At least that's the easiest argument to convince taxpayers that they need to spend more money.

    It's just coincidence that many of the replacements are in a caliber that's far easier to shoot well.
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    Regular Member WalkingWolf's Avatar
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    In my opinion LEO guns are replaced because most LEO's now days are spoiled brats. I kept my issued handgun until I changed departments, drove the same car year after year. The first department I worked at I was assigned the chiefs 7 year old Galaxy 500 so he could get a new car. It was nothing unusual for ISP troopers to be driving the same car for several years. Back then Il agents, and troopers carried the model 39 for decades.

    Like soldiers in this modern day, if they whine enough they get a new toy.
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    Quote Originally Posted by Firearms Iinstuctor View Post
    They should have just wrote the specs to say that the side lettering has to say Glock gen 4 model 17.



    H&K VP9 is also a strong contender. Im sure it will be taken in to serious consideration.
    Last edited by crackersillo; 12-21-2015 at 04:42 PM.

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    Quote Originally Posted by STLDaniel View Post
    am curious everyone's take on the lack of some common safety options:

    1) Magazine safety not allowed. The pistol shall fire with the magazine removed and a live round in the chamber.
    2) Manual external safety not allowed. Only safeties which are disengaged by the rearward movement of the trigger are allowed (i.e., passive).
    3) Grip safety not allowed.

    1)One may be doing a tactical reload during a firefight. During that reload it may become necessary to fire that round in the chamber. I for one don't want a magazine disconnect on my pistols and due to the fact that most don't have them I'd say I'm in the majority on that opinion. The theory about being able to pull the magazine out during a gun snatch sounds preposterous to me.

    2)I don't need a manual safety on a weapon that's carried secured in a holster. Unless I'm carrying a pistol in a pocket, or a 1911 in condition one what's the need for it? It's just something to forget to disengage during the high stress of needing to use lethal force. The only safety one needs is at the end of his hands! Keep your booger hooks off the trigger until ready to fire!

    3)Once again, unless I'm carrying a 1911 cocked & locked why do I need a grip safety? Most pistols are carried safely without them.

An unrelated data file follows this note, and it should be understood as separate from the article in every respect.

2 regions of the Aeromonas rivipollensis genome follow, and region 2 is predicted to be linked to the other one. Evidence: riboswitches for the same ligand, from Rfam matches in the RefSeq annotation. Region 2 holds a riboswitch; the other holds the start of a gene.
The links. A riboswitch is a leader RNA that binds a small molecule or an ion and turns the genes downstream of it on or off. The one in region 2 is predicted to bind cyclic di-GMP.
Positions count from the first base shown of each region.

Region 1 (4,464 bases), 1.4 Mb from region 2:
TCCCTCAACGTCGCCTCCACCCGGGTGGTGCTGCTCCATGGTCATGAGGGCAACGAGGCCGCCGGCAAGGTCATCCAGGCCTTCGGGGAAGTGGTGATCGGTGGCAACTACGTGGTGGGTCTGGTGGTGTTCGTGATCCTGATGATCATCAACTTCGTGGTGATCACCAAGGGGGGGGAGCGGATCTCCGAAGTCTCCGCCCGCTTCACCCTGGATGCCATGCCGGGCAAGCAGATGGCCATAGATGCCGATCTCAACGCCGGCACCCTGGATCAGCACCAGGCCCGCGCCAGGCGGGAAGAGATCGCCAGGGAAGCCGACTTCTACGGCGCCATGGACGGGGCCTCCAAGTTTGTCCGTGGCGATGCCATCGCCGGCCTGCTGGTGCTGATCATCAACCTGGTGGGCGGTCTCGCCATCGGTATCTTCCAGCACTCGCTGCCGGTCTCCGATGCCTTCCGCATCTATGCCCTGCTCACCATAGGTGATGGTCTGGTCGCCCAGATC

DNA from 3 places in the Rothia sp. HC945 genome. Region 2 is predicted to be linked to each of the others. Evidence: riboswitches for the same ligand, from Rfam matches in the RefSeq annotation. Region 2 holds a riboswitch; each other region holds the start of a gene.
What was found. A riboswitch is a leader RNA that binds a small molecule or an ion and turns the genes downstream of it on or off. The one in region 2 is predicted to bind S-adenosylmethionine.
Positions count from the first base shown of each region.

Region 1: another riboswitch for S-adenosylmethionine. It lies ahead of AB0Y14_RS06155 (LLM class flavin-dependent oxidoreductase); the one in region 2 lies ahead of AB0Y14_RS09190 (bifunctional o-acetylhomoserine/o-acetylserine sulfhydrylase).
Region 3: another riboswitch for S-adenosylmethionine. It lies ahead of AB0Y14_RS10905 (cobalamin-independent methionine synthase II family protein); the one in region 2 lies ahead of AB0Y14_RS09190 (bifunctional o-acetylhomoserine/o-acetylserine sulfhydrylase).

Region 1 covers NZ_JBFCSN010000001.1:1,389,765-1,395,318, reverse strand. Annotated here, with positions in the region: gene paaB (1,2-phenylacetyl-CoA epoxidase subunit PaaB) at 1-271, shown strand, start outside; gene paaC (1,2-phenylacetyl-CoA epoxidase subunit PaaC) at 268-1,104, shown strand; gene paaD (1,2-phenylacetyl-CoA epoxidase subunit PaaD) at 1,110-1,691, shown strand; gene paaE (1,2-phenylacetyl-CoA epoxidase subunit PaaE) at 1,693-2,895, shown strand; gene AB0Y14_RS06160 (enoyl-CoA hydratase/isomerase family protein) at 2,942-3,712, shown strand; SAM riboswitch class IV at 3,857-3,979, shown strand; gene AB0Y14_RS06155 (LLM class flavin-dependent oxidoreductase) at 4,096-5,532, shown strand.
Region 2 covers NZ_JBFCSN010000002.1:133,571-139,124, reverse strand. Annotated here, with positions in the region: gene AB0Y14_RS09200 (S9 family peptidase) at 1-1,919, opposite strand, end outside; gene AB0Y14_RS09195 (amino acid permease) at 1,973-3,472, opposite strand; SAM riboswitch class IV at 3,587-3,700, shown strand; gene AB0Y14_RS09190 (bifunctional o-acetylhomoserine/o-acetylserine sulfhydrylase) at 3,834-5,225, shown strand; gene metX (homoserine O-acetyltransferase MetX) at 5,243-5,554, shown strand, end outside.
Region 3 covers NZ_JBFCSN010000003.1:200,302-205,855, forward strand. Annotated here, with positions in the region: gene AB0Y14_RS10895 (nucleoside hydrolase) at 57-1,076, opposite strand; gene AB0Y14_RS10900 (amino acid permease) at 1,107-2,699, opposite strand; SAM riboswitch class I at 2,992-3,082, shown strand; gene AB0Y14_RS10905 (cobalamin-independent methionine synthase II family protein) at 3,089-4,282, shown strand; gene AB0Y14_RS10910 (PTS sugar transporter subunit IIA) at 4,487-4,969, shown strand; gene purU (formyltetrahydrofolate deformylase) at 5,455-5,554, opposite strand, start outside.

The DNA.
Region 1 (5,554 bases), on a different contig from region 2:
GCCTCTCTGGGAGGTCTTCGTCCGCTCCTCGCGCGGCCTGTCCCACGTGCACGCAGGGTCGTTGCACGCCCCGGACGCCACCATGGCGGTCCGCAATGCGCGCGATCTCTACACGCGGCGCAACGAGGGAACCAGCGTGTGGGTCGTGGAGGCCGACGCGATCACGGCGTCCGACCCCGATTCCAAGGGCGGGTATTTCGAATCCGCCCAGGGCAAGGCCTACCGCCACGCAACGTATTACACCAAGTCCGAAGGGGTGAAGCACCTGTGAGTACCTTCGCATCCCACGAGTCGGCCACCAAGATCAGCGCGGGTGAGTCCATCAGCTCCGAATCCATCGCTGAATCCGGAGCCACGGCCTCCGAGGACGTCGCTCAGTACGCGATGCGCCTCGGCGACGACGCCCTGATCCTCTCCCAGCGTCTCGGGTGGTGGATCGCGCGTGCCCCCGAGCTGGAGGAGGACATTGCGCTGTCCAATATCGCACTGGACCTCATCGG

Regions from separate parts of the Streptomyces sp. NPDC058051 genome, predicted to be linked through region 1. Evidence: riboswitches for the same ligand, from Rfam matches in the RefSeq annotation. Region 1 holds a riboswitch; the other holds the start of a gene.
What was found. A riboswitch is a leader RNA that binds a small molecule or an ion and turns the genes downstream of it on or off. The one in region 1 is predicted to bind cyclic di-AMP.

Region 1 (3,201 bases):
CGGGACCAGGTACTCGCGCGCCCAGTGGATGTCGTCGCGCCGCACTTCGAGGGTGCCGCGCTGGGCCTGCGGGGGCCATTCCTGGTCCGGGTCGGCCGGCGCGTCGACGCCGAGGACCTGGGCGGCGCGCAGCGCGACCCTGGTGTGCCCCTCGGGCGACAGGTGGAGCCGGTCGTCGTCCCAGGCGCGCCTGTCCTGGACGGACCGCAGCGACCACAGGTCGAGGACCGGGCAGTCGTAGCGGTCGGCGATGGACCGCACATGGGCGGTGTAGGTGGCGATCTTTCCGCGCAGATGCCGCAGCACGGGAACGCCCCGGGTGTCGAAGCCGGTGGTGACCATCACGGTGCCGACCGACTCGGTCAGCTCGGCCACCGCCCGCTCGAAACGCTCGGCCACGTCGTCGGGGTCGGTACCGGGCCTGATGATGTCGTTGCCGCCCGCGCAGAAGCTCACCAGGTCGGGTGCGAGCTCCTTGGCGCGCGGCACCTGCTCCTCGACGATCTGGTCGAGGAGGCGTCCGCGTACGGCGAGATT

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    Accomplished Advocate color of law's Avatar
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    Quote Originally Posted by pkbites View Post
    1)One may be doing a tactical reload during a firefight. During that reload it may become necessary to fire that round in the chamber. I for one don't want a magazine disconnect on my pistols and due to the fact that most don't have them I'd say I'm in the majority on that opinion. The theory about being able to pull the magazine out during a gun snatch sounds preposterous to me.

    2)I don't need a manual safety on a weapon that's carried secured in a holster. Unless I'm carrying a pistol in a pocket, or a 1911 in condition one what's the need for it? It's just something to forget to disengage during the high stress of needing to use lethal force. The only safety one needs is at the end of his hands! Keep your booger hooks off the trigger until ready to fire!

    3)Once again, unless I'm carrying a 1911 cocked & locked why do I need a grip safety? Most pistols are carried safely without them.
    That feature is for police models. In a struggle if the mag is released the gun is useless to the BG. I have a police model like that.

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    Quote Originally Posted by color of law View Post
    That feature is for police models. In a struggle if the mag is released the gun is useless to the BG. I have a police model like that.
    No that is not why magazine safeties were developed the 1935 browning hi power has one. It was design so it wouldn't fire with the mag removed no need to read anything else into it.

    Why because some one said that is what we want.

    Even it can work the way you described.
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    Quote Originally Posted by pkbites View Post
    1)
    3)Once again, unless I'm carrying a 1911 cocked & locked why do I need a grip safety? Most pistols are carried safely without them.
    Don't need one then either there are single action autos out their with out them.

    One of the most famous the Browning HI-power, John Browning answer to all that is wrong with the 1911 design.